Gradually reducing Sino-US mistrust in best interests of all involved

By Liu Aming Source:Global Times Published: 2014-5-4 23:08:01

Illustration: Liu Rui/GT

The source of strategic mistrust between China and the US is long-standing. It can be traced back to over four decades ago when the two resumed diplomatic ties.

From the three China-US joint communiqués that laid the foundation for Sino-US relations, we can see that on some key issues, the two countries only agreed to allow disagreements to exist but they had no intention or were unable to solve these disagreements.

Nonetheless, in the then strategic environment, their eagerness to communicate far exceeded the willingness to solve disagreements. That's why at that time or even in the following decades, the strategic mistrust between the two has not been truly felt.

In fact, mistrust at different levels has always existed in the communication process between China and the US. With the rise of China, both remain doubtful over whether the other supports its long-term development trajectories. The strategic impact of such mistrust has been expanding and brought consequences that cannot be neglected to Sino-US ties and even the whole world.

As time goes by, the current Sino-US relationship has become one between a newly emerging power and an existing hegemon. From the perspective of international relations, such a relationship is full of uncertainties and conflicts.

With the strength gap between the two diminishing, the insecure sense of both has intensified: China worries that the US will contain its development, while the US is concerned that China will challenge the existing international rules and thus replace the US, which the US as the rule-maker and the beneficiary will never allow to happen.

Under such logic, both can easily see the other's policy as malicious containment or aggression which aims to change the current situation.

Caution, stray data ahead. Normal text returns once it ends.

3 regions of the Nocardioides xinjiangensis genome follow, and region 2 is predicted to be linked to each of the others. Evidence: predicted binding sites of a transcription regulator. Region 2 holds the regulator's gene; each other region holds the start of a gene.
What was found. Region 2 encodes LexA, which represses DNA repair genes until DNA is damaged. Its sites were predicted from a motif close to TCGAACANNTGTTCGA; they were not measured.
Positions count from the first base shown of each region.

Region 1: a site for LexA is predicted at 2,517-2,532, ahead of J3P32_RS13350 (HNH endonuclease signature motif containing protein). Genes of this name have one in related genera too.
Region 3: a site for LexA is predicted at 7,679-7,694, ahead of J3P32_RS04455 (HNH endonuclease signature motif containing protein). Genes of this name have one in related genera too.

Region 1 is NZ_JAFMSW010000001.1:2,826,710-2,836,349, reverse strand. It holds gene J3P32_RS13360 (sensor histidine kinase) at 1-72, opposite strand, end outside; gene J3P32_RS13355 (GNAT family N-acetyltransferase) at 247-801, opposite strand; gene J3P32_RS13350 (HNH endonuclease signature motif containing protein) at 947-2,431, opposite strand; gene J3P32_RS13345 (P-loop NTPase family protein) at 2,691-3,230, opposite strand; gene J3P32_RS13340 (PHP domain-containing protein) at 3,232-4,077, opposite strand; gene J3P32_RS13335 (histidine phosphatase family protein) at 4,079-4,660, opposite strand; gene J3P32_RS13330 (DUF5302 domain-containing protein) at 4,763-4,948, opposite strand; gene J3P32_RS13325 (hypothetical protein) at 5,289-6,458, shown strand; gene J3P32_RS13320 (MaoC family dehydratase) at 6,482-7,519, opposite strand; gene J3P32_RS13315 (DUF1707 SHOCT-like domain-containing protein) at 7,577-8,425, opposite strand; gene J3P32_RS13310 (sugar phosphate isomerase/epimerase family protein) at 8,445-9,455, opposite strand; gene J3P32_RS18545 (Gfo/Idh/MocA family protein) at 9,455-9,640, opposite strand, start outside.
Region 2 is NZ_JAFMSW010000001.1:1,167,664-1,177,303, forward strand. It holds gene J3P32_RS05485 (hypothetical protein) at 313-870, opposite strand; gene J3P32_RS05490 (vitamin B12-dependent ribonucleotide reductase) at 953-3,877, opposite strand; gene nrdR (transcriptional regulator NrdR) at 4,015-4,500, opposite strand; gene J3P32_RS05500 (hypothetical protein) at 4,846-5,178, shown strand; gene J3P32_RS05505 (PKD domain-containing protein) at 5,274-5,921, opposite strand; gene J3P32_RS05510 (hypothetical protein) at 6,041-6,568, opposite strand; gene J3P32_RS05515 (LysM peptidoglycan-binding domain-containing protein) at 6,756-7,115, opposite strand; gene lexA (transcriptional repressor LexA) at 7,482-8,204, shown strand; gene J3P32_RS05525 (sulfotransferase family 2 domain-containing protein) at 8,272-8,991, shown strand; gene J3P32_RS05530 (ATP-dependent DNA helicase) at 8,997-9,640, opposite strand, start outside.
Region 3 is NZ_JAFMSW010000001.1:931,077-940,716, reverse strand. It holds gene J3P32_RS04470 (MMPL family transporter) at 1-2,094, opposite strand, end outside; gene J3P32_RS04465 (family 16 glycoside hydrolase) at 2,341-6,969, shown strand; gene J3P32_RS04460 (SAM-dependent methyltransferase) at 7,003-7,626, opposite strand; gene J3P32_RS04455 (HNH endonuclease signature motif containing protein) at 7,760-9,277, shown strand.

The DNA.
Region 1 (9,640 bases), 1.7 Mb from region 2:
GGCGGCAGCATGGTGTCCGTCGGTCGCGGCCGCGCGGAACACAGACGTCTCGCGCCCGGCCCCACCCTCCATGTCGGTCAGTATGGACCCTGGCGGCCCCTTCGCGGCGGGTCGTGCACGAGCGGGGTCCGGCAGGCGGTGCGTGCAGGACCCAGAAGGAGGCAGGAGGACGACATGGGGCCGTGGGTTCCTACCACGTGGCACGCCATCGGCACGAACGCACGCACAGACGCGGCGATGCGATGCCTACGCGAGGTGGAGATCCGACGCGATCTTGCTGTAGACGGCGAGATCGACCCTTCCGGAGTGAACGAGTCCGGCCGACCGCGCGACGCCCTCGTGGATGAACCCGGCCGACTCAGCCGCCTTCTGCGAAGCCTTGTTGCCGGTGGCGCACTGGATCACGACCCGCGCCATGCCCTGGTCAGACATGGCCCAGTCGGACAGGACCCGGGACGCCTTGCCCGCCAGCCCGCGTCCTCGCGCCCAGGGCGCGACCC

Meanwhile, the differences and incomprehension on political traditions, value systems and culture haven't decreased due to their diminishing power gap. Instead, they are often used as opinion weapons to criticize the other. The irrationality of the public and media has also ignited unprecedented nationalism.

Therefore, although the two countries hold strategic dialogues constantly and know each other's stance on important matters, a mature communication channel has failed to make the two reach a historical consensus, nor does it build up trust between the two powers.

By contrast, the deepening discrepancies in ideology, economy, military and environment pave the way for deeper strategic mistrust between the two.

To ease the mistrust and redefine Sino-US relations, both have made more pragmatic efforts. Establishing a new type of major power relationship is one of these.

This proposal aims to break the negative fatalism that predicts inevitable conflicts between an emerging power and an existing hegemon. It also seeks a way that benefits both sides and the world.

The minimum requirement for this relationship is "no confrontation and no conflicts." Both sides should target frankness and mutual respect.

There's a long way to go before China and the US could eliminate strategic mistrust and build up strategic trust. The current mistrust between the two doesn't necessarily mean they could not reach certain understandings in important issues. Even if they cannot cooperate, a sense of security toward the power and intention of the other can be established.

In the future, the importance of Sino-US relations will increase. As the two biggest world economies, the policies of the two governments will stretch beyond their boundaries. Both should bear the responsibility of establishing a model of competition and interaction between great powers that is stable, sustainable and controllable.

The author is a research fellow at the Institute of International Relations, Shanghai Academy of Social Sciences.

Posted in: Viewpoint

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